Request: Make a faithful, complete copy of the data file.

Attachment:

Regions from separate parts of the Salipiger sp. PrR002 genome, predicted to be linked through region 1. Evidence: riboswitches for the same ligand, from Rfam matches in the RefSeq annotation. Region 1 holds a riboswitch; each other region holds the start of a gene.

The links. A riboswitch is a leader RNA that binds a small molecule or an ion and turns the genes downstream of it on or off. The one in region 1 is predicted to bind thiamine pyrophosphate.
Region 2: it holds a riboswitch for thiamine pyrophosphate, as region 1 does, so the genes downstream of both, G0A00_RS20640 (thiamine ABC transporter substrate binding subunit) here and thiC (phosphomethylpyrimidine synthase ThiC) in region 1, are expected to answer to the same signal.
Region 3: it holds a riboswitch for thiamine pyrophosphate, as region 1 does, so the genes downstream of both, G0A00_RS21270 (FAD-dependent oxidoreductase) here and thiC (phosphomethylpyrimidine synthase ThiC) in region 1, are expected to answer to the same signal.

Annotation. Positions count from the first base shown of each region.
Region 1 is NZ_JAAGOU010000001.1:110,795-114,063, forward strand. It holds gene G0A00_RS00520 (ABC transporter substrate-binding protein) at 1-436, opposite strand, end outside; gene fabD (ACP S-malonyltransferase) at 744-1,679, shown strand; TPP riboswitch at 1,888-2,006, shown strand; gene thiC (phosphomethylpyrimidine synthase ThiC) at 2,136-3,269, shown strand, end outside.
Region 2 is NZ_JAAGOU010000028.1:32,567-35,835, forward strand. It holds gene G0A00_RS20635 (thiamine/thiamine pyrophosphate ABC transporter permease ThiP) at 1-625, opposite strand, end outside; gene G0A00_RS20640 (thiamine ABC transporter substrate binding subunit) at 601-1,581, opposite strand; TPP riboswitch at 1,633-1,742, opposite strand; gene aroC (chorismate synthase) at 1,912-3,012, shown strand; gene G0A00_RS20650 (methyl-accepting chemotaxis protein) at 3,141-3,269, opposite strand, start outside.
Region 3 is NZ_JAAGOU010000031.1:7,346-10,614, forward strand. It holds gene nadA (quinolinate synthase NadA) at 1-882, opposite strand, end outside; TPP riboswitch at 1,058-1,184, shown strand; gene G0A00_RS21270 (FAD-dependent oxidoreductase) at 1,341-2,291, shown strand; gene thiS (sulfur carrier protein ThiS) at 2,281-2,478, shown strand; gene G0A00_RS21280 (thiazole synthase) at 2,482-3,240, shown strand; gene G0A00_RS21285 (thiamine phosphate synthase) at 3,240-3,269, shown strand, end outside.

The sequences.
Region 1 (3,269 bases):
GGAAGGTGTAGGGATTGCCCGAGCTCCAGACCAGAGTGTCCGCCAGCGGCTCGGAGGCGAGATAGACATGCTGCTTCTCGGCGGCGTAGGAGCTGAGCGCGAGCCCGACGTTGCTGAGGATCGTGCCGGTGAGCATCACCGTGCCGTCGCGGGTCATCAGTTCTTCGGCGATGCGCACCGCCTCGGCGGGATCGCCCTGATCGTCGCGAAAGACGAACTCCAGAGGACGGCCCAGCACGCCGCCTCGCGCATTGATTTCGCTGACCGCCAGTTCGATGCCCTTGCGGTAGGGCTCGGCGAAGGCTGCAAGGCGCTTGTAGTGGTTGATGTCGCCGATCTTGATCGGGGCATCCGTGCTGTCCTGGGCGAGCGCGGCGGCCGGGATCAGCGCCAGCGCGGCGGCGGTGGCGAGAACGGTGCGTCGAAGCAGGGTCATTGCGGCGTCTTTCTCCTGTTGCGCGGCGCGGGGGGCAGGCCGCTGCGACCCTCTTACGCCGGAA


Regions from separate parts of the Salipiger sp. PrR002 genome, predicted to be linked through region 1. Evidence: riboswitches for the same ligand, from Rfam matches in the RefSeq annotation. Region 1 holds a riboswitch; each other region holds the start of a gene.

The links. A riboswitch is a leader RNA that binds a small molecule or an ion and turns the genes downstream of it on or off. The one in region 1 is predicted to bind thiamine pyrophosphate.
Region 2: it holds a riboswitch for thiamine pyrophosphate, as region 1 does, so the genes downstream of both, G0A00_RS20640 (thiamine ABC transporter substrate binding subunit) here and thiC (phosphomethylpyrimidine synthase ThiC) in region 1, are expected to answer to the same signal.
Region 3: it holds a riboswitch for thiamine pyrophosphate, as region 1 does, so the genes downstream of both, G0A00_RS21270 (FAD-dependent oxidoreductase) here and thiC (phosphomethylpyrimidine synthase ThiC) in region 1, are expected to answer to the same signal.

Annotation. Positions count from the first base shown of each region.
Region 1 is NZ_JAAGOU010000001.1:110,795-114,063, forward strand. It holds gene G0A00_RS00520 (ABC transporter substrate-binding protein) at 1-436, opposite strand, end outside; gene fabD (ACP S-malonyltransferase) at 744-1,679, shown strand; TPP riboswitch at 1,888-2,006, shown strand; gene thiC (phosphomethylpyrimidine synthase ThiC) at 2,136-3,269, shown strand, end outside.
Region 2 is NZ_JAAGOU010000028.1:32,567-35,835, forward strand. It holds gene G0A00_RS20635 (thiamine/thiamine pyrophosphate ABC transporter permease ThiP) at 1-625, opposite strand, end outside; gene G0A00_RS20640 (thiamine ABC transporter substrate binding subunit) at 601-1,581, opposite strand; TPP riboswitch at 1,633-1,742, opposite strand; gene aroC (chorismate synthase) at 1,912-3,012, shown strand; gene G0A00_RS20650 (methyl-accepting chemotaxis protein) at 3,141-3,269, opposite strand, start outside.
Region 3 is NZ_JAAGOU010000031.1:7,346-10,614, forward strand. It holds gene nadA (quinolinate synthase NadA) at 1-882, opposite strand, end outside; TPP riboswitch at 1,058-1,184, shown strand; gene G0A00_RS21270 (FAD-dependent oxidoreductase) at 1,341-2,291, shown strand; gene thiS (sulfur carrier protein ThiS) at 2,281-2,478, shown strand; gene G0A00_RS21280 (thiazole synthase) at 2,482-3,240, shown strand; gene G0A00_RS21285 (thiamine phosphate synthase) at 3,240-3,269, shown strand, end outside.

The sequences.
Region 1 (3,269 bases):
GGAAGGTGTAGGGATTGCCCGAGCTCCAGACCAGAGTGTCCGCCAGCGGCTCGGAGGCGAGATAGACATGCTGCTTCTCGGCGGCGTAGGAGCTGAGCGCGAGCCCGACGTTGCTGAGGATCGTGCCGGTGAGCATCACCGTGCCGTCGCGGGTCATCAGTTCTTCGGCGATGCGCACCGCCTCGGCGGGATCGCCCTGATCGTCGCGAAAGACGAACTCCAGAGGACGGCCCAGCACGCCGCCTCGCGCATTGATTTCGCTGACCGCCAGTTCGATGCCCTTGCGGTAGGGCTCGGCGAAGGCTGCAAGGCGCTTGTAGTGGTTGATGTCGCCGATCTTGATCGGGGCATCCGTGCTGTCCTGGGCGAGCGCGGCGGCCGGGATCAGCGCCAGCGCGGCGGCGGTGGCGAGAACGGTGCGTCGAAGCAGGGTCATTGCGGCGTCTTTCTCCTGTTGCGCGGCGCGGGGGGCAGGCCGCTGCGACCCTCTTACGCCGGAA